U.S., Japanese paratroopers hold bilateral jump in annual drill



Jan. 13 (UPI) — The U.S. Army and Japan’s Self-Defense Force participated in a bilateral parachute jump drill, a traditional New Year’s event in Japan.

Over 300 members of the Japanese 1st Airborne Brigade, the U.S. air Force and U.S. Army personnel of the 82nd Airborne Division and Army Reserve Alaska participated in Sunday’s jump, which involved three U.S. C-130J aircraft, two Japanese C-130H aircraft and two C-1 and one C-2 planes, all military transport aircraft.

“The New Year’s jump originally started back in the 1960s and became open to public viewing in the 1970s,” said Capt. Robert Frisch, 36th Airlift Squadron project officer.

“It is the prayer for safe deployment of chutes festival, where each year the JASDF [Japan Air Self-Defense Force] and the JGSDF [Japan Ground Self-Defense Force] get together and show the public their capabilities to do a joint jump on a small drop-zone area,” Frisch said. “That drop-zone location is at Camp Narashino, which is right on the border of Tokyo and Chiba Prefecture. It is pretty much in the city, allowing lots of people to attend.”

The event demonstrated cooperation between the Japanese and U.S. military forces, as well as preparation for potential attacks on Japan’s most remote islands. It was attended by Japanese Defense Minister Taro Kono, who, wearing camouflage and a harness, participated by jumping from a 33-foot tower.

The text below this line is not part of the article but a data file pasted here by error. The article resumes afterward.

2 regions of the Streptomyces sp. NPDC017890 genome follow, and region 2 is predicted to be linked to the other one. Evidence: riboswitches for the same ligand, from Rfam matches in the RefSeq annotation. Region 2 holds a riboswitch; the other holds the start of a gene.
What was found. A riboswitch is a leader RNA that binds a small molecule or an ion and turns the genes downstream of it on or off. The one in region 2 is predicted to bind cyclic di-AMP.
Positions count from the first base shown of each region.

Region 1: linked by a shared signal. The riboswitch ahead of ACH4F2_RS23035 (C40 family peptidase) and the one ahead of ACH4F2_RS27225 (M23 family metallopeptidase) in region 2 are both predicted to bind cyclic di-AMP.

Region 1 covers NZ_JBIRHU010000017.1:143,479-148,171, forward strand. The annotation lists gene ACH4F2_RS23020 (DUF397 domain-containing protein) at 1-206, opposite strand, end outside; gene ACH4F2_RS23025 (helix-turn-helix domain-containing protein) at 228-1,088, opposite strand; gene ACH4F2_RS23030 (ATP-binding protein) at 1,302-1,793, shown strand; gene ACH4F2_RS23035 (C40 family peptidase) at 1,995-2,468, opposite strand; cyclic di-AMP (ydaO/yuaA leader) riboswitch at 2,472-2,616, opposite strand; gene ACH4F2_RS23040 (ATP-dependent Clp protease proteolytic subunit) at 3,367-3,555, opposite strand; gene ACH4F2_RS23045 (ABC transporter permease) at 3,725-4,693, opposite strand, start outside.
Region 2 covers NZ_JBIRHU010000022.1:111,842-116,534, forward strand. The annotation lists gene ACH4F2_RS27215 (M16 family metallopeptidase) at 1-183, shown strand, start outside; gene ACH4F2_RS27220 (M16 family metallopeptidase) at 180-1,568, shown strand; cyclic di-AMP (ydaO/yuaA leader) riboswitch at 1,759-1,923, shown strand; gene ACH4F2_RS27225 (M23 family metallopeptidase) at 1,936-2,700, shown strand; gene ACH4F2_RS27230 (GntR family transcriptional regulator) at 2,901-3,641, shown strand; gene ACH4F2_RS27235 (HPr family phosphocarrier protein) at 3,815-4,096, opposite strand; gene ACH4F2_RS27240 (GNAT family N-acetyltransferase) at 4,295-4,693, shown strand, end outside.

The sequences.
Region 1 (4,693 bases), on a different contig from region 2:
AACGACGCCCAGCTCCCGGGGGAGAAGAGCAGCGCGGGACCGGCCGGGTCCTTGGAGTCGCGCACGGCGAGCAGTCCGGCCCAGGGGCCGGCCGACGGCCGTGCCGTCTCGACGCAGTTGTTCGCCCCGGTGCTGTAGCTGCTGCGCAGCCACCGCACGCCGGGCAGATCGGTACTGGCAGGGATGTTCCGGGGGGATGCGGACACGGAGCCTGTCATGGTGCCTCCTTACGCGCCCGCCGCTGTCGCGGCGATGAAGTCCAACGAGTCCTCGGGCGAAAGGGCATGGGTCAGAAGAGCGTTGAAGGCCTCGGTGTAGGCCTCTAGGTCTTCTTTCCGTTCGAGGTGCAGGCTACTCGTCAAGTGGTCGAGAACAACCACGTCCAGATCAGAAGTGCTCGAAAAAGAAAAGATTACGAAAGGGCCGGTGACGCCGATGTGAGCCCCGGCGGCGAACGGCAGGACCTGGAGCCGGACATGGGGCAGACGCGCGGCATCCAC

Kono later spoke of the importance of quickly moving troops in a country with many remote islands.

This year’s drill was the first time the U.S. Air Force participated.

“I cannot think of a better way to work than to do this event with the U.S. and express my deep appreciation to every U.S. soldier and airman involved in this New Year’s jump,” commented Maj. Gen. Shigeo Kaida, JGSDF 1st Airborne Brigade commander, adding that the event “isn’t just another event; it was an opportunity to learn from each other and improve together.”



Source link




Leave a Reply

Your email address will not be published. Required fields are marked *